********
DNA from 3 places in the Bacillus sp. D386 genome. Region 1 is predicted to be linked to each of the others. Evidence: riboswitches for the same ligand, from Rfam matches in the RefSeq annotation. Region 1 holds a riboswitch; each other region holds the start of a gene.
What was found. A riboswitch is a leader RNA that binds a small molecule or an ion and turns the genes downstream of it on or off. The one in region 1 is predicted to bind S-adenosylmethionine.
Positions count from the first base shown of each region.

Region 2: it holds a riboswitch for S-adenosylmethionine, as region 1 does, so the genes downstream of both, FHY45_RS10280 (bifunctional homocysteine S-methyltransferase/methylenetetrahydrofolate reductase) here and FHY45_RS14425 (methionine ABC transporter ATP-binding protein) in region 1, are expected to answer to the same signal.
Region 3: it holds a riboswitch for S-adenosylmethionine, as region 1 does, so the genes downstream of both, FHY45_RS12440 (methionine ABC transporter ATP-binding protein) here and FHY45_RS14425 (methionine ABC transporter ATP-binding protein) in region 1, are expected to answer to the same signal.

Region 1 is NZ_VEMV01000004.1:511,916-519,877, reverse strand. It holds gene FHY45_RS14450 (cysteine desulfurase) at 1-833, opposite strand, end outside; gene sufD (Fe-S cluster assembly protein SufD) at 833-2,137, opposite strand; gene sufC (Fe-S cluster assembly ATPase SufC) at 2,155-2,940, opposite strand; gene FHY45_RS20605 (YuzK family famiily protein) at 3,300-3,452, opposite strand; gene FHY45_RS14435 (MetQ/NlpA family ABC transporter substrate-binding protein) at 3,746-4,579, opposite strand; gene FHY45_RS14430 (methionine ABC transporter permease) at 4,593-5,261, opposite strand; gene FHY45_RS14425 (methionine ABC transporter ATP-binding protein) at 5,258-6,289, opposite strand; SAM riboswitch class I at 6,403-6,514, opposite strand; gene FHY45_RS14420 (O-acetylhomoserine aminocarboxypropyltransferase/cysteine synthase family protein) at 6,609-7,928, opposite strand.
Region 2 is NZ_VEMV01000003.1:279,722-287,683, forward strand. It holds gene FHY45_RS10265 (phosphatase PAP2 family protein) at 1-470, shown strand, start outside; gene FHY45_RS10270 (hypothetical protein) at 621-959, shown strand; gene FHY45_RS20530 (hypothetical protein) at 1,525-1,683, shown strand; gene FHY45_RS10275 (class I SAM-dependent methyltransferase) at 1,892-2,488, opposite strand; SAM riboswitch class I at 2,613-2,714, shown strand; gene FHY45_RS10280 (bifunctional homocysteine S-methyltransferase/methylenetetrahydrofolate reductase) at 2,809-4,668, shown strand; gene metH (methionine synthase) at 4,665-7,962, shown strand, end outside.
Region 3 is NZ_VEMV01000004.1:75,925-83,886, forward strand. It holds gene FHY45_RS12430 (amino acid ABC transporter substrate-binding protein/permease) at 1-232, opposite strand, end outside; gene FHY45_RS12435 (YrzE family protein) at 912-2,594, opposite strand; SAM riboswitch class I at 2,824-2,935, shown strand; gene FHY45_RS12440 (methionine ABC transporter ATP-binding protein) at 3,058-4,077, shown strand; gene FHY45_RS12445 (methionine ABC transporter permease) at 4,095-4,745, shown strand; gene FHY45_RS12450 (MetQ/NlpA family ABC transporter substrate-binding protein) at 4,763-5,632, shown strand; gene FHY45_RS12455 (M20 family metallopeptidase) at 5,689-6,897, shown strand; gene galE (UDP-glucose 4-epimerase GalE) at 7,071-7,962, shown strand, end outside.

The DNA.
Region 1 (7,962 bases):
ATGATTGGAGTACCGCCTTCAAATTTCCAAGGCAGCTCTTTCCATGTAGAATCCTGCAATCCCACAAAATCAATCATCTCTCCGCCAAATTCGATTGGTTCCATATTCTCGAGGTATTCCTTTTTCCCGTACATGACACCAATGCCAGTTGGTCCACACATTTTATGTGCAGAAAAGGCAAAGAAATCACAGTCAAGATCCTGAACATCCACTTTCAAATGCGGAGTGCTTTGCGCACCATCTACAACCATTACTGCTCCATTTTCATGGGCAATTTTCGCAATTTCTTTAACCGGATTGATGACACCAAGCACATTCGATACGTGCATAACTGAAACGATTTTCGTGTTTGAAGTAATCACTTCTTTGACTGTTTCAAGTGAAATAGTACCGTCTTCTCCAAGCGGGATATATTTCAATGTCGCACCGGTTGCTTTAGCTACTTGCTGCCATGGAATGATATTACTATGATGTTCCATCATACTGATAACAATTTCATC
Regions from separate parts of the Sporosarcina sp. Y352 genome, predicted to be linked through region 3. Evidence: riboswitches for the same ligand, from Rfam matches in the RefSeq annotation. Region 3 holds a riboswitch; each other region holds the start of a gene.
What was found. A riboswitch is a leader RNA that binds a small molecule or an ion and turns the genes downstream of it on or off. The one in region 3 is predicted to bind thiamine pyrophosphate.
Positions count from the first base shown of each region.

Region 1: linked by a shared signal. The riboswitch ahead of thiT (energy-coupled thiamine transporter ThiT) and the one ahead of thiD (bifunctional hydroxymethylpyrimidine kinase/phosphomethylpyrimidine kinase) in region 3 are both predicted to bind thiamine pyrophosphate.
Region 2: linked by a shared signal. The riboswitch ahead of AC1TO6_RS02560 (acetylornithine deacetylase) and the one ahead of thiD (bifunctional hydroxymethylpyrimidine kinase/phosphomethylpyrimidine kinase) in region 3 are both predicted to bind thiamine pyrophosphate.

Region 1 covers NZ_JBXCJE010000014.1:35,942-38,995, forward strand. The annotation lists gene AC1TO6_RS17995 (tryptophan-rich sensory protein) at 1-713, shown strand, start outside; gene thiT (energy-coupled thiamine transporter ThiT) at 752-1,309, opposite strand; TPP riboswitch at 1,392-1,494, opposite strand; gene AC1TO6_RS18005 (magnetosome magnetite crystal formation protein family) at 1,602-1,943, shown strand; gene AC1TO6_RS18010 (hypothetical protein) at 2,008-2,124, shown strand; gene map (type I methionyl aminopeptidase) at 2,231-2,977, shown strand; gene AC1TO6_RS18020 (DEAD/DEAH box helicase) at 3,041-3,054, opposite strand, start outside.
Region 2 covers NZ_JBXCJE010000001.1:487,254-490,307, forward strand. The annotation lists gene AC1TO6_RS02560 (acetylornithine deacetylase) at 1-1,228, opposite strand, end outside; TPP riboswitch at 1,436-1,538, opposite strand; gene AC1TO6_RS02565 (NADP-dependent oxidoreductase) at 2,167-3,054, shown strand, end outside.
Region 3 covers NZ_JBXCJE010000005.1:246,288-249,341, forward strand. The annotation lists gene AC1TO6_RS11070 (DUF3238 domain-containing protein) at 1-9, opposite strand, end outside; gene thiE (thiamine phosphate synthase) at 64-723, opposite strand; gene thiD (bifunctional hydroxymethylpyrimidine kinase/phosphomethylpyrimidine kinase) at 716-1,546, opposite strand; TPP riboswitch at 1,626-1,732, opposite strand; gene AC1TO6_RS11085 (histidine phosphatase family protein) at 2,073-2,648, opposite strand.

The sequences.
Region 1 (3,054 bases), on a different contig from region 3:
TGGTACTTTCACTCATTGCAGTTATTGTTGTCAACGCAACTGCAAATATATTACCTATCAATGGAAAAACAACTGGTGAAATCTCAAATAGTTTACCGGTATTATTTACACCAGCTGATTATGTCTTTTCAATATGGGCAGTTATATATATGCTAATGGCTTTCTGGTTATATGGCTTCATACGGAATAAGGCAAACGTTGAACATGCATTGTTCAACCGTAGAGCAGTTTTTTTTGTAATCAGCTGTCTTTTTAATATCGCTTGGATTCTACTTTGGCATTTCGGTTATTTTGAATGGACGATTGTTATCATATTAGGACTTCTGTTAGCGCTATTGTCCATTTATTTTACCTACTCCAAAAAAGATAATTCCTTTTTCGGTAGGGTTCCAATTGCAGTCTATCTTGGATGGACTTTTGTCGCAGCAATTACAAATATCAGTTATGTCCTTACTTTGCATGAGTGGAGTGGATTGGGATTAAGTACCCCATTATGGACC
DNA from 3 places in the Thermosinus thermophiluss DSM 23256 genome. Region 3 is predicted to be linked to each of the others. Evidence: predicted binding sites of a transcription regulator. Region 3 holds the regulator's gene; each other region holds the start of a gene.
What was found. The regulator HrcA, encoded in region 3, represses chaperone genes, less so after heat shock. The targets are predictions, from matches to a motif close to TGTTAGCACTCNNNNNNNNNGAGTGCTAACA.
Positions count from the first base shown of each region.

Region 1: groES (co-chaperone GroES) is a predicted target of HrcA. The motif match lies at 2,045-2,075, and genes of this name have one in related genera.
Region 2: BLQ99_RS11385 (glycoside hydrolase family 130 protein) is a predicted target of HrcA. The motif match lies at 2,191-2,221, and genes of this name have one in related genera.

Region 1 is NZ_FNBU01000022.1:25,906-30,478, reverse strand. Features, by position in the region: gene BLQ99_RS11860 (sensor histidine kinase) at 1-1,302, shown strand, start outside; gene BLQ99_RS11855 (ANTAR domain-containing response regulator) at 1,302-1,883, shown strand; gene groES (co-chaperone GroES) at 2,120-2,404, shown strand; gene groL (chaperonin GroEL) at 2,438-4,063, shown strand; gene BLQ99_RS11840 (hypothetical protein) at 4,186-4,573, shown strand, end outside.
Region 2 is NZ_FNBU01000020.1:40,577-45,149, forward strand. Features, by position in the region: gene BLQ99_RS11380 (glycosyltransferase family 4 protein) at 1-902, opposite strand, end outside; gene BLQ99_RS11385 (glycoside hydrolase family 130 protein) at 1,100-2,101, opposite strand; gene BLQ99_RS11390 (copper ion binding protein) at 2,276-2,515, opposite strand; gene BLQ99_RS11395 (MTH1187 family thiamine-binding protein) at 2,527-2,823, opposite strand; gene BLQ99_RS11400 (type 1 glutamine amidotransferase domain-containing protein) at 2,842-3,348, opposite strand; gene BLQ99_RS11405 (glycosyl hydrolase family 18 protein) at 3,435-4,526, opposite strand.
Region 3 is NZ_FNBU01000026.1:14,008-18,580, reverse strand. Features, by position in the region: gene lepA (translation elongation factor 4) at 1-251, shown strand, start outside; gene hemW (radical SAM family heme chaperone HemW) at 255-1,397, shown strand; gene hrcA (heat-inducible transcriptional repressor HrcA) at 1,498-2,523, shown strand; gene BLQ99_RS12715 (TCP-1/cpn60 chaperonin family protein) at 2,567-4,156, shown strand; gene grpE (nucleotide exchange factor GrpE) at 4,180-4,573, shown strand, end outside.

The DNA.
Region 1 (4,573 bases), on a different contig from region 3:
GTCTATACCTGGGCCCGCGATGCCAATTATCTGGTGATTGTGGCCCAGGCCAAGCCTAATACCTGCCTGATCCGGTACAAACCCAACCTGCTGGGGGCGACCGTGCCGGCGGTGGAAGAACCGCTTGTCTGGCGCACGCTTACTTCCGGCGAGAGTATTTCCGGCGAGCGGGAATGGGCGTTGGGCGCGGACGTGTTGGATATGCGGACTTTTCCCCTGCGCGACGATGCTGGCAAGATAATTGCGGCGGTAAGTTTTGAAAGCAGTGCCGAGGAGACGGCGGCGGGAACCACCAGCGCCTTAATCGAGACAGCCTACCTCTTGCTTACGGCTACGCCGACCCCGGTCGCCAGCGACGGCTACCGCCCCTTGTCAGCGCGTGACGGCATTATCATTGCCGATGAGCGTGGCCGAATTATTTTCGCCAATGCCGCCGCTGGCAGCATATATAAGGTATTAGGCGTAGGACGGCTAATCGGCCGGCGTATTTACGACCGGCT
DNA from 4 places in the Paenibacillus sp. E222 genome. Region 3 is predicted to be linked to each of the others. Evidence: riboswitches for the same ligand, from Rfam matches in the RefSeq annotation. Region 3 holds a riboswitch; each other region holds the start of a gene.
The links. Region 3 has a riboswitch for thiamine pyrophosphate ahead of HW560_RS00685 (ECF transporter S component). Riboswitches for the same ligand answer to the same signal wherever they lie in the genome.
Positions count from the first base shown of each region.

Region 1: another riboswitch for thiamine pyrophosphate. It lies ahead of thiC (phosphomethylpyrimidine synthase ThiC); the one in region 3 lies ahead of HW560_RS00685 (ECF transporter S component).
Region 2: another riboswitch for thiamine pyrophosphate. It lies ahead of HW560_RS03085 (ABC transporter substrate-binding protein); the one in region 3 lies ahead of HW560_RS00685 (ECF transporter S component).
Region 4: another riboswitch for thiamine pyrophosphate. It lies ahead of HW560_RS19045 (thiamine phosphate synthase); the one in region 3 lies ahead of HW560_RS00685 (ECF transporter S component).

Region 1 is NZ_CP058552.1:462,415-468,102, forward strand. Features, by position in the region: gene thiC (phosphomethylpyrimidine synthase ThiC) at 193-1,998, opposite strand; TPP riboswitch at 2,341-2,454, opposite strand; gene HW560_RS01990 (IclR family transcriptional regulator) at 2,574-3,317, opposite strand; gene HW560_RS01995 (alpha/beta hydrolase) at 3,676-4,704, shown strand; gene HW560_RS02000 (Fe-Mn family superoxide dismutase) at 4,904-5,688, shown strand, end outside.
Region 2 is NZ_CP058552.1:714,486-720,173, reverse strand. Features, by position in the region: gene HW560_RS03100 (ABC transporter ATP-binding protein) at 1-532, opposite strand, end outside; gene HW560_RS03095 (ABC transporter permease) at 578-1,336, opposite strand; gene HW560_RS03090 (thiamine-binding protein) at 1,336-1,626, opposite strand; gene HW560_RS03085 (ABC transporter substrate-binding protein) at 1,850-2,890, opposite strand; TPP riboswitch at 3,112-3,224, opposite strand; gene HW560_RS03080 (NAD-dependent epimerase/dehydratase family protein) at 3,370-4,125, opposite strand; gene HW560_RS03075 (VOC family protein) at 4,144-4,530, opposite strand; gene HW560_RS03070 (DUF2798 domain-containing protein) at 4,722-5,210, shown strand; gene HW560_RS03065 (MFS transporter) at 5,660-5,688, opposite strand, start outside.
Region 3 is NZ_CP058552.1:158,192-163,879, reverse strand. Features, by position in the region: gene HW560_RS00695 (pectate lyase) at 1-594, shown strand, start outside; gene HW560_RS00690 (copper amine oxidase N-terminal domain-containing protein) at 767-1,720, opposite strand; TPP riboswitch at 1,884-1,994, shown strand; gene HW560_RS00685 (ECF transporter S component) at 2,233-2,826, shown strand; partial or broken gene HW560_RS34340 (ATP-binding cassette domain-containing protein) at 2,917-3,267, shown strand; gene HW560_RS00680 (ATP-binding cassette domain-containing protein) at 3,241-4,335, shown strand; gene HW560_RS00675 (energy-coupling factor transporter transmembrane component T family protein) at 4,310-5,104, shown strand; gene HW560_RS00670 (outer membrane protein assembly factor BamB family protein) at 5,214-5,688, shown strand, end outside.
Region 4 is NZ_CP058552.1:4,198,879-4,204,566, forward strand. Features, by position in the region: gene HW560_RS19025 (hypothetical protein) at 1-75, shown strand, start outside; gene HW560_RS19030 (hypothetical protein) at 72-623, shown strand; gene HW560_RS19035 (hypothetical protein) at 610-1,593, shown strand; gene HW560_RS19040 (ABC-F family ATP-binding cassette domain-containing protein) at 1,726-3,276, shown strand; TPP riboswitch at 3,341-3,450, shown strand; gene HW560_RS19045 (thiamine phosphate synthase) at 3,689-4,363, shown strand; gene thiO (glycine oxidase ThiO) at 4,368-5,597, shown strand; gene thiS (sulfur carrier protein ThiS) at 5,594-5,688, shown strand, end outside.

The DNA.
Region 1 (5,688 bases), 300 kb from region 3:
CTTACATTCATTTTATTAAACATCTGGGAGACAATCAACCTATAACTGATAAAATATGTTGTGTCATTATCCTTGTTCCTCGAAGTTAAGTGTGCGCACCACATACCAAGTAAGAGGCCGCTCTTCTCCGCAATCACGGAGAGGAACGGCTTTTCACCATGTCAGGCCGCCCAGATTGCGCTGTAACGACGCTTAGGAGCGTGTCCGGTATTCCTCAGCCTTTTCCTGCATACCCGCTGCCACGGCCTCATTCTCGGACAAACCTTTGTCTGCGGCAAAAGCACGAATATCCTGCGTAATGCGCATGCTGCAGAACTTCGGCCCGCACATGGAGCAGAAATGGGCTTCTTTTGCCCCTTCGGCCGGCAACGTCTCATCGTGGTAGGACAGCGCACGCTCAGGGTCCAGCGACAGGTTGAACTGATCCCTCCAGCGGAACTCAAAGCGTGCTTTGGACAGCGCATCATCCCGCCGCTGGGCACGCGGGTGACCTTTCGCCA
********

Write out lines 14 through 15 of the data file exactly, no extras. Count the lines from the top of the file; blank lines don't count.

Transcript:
Positions count from the first base shown of each region.

Region 1: linked by a shared signal. The riboswitch ahead of thiT (energy-coupled thiamine transporter ThiT) and the one ahead of thiD (bifunctional hydroxymethylpyrimidine kinase/phosphomethylpyrimidine kinase) in region 3 are both predicted to bind thiamine pyrophosphate.